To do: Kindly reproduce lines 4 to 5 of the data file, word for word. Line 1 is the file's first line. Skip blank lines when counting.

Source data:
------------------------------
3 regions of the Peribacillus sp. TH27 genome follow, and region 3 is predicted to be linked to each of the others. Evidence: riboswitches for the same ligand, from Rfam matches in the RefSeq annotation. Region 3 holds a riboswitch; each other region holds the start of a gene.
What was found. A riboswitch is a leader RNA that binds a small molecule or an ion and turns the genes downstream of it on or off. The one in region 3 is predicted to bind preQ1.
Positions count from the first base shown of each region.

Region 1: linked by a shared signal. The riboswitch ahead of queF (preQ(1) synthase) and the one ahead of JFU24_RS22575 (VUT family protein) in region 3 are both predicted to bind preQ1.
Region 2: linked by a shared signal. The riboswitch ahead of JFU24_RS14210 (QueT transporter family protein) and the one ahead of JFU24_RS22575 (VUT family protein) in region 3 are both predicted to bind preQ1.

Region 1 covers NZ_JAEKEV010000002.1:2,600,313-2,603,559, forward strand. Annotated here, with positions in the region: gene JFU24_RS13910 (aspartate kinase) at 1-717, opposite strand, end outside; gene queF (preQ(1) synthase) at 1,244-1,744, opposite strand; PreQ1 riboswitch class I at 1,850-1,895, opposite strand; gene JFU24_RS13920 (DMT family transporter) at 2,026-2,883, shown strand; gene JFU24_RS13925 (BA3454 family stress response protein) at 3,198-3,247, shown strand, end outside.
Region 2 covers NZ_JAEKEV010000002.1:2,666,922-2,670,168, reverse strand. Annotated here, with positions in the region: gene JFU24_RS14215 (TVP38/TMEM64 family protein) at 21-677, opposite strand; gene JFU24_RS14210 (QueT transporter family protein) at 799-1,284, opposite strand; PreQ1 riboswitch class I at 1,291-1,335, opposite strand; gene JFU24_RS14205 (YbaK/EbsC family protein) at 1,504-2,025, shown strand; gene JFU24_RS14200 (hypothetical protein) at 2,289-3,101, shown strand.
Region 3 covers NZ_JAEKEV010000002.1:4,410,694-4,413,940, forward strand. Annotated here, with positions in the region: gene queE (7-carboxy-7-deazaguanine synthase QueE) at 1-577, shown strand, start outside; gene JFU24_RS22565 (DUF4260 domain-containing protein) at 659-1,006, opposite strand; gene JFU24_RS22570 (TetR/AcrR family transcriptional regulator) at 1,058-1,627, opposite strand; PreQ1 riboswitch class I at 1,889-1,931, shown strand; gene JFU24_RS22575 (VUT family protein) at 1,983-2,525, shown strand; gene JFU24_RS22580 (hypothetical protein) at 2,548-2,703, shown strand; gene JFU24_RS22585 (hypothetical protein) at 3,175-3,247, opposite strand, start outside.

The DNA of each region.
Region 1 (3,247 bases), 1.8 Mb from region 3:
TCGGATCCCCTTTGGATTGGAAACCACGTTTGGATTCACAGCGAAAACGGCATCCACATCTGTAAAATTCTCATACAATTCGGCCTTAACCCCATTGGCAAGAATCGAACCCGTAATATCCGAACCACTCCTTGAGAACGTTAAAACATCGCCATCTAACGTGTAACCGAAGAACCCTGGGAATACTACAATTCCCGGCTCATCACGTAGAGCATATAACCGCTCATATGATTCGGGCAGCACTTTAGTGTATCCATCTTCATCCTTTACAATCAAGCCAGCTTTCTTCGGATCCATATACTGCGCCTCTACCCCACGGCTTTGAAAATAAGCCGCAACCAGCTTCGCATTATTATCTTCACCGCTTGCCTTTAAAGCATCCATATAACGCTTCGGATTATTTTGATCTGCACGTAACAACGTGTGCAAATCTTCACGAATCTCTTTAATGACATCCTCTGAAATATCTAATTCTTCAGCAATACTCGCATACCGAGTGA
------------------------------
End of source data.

Region 1: linked by a shared signal. The riboswitch ahead of queF (preQ(1) synthase) and the one ahead of JFU24_RS22575 (VUT family protein) in region 3 are both predicted to bind preQ1.
Region 2: linked by a shared signal. The riboswitch ahead of JFU24_RS14210 (QueT transporter family protein) and the one ahead of JFU24_RS22575 (VUT family protein) in region 3 are both predicted to bind preQ1.